On Harmonic Emission, Propagation and Aggregation in Wind Power Plants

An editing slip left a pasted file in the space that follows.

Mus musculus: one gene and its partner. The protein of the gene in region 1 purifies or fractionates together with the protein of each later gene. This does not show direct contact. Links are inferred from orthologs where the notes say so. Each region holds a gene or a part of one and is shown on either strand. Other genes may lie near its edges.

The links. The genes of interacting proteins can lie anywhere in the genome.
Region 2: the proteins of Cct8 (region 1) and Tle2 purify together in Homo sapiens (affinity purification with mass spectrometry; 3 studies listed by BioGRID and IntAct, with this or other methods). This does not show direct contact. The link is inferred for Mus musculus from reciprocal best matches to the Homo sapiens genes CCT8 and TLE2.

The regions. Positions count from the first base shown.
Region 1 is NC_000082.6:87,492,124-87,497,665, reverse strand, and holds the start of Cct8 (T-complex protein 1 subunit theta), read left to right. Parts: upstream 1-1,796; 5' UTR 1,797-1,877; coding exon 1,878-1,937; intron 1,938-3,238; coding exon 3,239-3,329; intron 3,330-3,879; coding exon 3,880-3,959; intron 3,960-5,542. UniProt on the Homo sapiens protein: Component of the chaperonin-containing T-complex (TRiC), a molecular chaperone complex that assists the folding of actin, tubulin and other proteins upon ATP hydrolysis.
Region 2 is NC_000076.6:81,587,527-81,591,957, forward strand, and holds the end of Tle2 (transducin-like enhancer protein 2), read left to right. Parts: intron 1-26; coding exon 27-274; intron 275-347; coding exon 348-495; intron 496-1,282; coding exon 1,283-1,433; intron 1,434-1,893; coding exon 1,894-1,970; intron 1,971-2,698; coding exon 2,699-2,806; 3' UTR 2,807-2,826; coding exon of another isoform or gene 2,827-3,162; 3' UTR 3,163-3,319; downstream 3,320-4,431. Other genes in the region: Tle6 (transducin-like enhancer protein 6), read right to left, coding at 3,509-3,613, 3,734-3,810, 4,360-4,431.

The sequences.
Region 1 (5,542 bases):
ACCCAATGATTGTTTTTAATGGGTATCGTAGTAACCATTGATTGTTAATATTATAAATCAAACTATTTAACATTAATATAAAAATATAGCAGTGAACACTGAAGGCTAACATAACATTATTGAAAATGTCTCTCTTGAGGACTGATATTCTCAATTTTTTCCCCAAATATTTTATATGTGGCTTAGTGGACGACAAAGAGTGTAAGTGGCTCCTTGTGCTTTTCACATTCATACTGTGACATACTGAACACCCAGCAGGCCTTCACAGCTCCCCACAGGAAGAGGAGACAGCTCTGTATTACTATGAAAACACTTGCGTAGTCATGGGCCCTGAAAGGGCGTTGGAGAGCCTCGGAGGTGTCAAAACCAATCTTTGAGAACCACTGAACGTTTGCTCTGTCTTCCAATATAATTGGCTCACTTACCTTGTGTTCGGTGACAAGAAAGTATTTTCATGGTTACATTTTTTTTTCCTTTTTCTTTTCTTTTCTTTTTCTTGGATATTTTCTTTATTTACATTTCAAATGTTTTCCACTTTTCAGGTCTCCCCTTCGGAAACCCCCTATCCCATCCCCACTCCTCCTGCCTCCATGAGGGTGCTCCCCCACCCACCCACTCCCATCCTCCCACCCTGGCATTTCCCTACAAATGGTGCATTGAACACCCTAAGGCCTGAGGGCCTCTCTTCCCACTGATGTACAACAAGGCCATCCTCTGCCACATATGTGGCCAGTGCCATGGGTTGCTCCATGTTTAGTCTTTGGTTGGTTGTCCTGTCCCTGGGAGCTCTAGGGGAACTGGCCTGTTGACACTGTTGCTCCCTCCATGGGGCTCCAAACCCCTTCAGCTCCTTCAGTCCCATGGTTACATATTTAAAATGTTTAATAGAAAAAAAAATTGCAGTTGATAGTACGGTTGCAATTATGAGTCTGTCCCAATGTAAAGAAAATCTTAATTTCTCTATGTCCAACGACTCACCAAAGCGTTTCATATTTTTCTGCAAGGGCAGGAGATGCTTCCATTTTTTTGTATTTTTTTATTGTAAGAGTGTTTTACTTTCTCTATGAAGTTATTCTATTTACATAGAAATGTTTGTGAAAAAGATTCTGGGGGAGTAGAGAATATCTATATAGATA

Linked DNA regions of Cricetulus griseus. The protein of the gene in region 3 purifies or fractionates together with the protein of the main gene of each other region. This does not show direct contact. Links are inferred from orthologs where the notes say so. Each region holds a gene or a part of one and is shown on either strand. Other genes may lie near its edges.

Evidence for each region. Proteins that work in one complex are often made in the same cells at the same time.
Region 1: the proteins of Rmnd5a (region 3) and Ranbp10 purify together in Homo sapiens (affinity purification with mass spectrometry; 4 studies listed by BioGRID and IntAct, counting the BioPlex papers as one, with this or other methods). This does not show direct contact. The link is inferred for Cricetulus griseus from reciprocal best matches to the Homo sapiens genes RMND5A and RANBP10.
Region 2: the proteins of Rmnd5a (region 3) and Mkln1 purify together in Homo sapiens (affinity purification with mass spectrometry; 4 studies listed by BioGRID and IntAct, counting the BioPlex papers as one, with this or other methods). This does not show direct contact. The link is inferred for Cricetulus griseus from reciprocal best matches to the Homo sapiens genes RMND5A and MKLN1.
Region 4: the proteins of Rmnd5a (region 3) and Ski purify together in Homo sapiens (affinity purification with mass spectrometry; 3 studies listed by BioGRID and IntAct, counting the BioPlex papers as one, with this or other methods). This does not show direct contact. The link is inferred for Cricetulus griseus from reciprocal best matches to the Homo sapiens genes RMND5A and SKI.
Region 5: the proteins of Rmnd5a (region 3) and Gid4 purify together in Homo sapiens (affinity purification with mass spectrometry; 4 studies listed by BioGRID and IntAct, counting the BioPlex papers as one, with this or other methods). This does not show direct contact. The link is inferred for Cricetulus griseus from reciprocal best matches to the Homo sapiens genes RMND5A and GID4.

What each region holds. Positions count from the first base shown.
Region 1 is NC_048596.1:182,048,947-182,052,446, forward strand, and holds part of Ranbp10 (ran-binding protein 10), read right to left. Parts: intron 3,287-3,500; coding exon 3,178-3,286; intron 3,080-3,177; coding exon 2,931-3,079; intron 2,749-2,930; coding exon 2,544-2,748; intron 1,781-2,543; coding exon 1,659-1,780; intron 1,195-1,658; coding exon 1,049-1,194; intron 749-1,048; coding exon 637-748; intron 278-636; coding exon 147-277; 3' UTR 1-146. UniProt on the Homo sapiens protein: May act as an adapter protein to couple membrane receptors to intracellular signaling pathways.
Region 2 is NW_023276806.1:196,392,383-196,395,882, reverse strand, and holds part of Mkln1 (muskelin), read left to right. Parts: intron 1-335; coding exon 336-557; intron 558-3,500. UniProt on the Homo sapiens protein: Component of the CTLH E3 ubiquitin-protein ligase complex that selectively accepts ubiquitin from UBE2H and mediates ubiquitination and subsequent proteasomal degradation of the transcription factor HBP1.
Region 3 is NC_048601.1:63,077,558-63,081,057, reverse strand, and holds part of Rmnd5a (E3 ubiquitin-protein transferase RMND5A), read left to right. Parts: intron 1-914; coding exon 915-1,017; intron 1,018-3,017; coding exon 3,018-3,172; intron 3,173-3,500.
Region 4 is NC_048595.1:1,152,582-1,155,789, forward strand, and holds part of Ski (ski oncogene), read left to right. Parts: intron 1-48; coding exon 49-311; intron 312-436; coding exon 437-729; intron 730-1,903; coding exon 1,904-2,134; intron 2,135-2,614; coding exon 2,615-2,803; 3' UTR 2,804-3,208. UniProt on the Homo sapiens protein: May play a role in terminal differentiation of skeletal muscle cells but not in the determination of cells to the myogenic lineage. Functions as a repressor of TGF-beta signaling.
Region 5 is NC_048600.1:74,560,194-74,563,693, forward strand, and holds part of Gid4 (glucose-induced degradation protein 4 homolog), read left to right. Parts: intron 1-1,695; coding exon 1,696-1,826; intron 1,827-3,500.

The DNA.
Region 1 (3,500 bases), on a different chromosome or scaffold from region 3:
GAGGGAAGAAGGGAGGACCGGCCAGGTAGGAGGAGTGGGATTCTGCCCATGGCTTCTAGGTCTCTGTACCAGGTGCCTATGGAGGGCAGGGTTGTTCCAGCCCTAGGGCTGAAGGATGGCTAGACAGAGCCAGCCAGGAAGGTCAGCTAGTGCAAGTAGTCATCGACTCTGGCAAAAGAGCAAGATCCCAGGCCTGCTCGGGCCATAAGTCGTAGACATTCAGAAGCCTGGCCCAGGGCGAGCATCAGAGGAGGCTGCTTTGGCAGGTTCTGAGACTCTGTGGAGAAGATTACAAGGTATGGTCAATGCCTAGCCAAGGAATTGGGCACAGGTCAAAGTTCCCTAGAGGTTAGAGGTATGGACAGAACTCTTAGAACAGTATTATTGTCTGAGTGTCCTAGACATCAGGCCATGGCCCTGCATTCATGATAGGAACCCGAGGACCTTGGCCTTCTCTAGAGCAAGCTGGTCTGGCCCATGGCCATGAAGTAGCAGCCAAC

Abstract: The increasing use of wind energy is a global trend as part of the overall transition to a more sustainable energy system. By using modern technologies, the wind energy is converted into electric power which is transported to the consumers by means of the electric power system. The use of these technologies, in the meantime, plays a significant role in maintaining power quality in the electric power system; including positive as well as negative impacts. This thesis emphasises on harmonic distortion within a wind power plant (WPP), for a wind turbine and for the plant level.The harmonic study presented in this thesis has been based on field measurements at a few different individual wind turbines and at a second location in one WPP. In general, the levels of harmonic distortion as percentage of the turbine and WPP ratings are low. Among the frequency components, even harmonics and especially interharmonics are present at levels comparable with the levels of characteristic harmonics. The measurements show that both harmonics and interharmonics vary strongly with time. Interharmonics further show a strong dependence on the active power production of the turbine, while characteristic harmonics are independent on the power production. The even harmonics and interharmonics may excite any resonance in the collection grid or in the external grid.The origin of interharmonic emission due to power converters has been verified through a series of measurements over a two-week period. The interharmonic emission originates from the difference between the generator-side frequency and the power system frequency. A series of interharmonic frequencies are produced and they vary in accordance with the generator-side frequency. Both these interharmonic frequencies and the magnitudes are related to each other, and the theoretical relations have been confirmed through the measurements.The harmonic propagation in a collection grid has been studied by using transfer functions. Without the need to know the harmonic sources, the characteristics of harmonic propagations are quantified through transfer functions. The method has been used to estimate the total harmonic level in a WPP, by combining knowledge of the transfer function with information from harmonic emission of the individual wind turbines. The harmonic aggregation of the emission from the individual turbines towards the point of connection (PoC) has been studied as well. From the studies it was found that interharmonics show a stronger cancellation compared to harmonics, especially compared to lower-order harmonics.According to the object of interest and the harmonic propagation, a distinction has been made between primary and secondary emission. A more detailed classification of the different propagations within a WPP has been proposed. A systematic approach for harmonic studies in association with WPPs has resulted from this. The harmonic voltages and currents at any location are obtained as the superposition of the contribution from different emission sources to this specific location. This location can be either within the WPP or in the external grid. The studies presented conclude that all the contributions should be included to get a reasonable overview of the harmonic distortion in the WPP.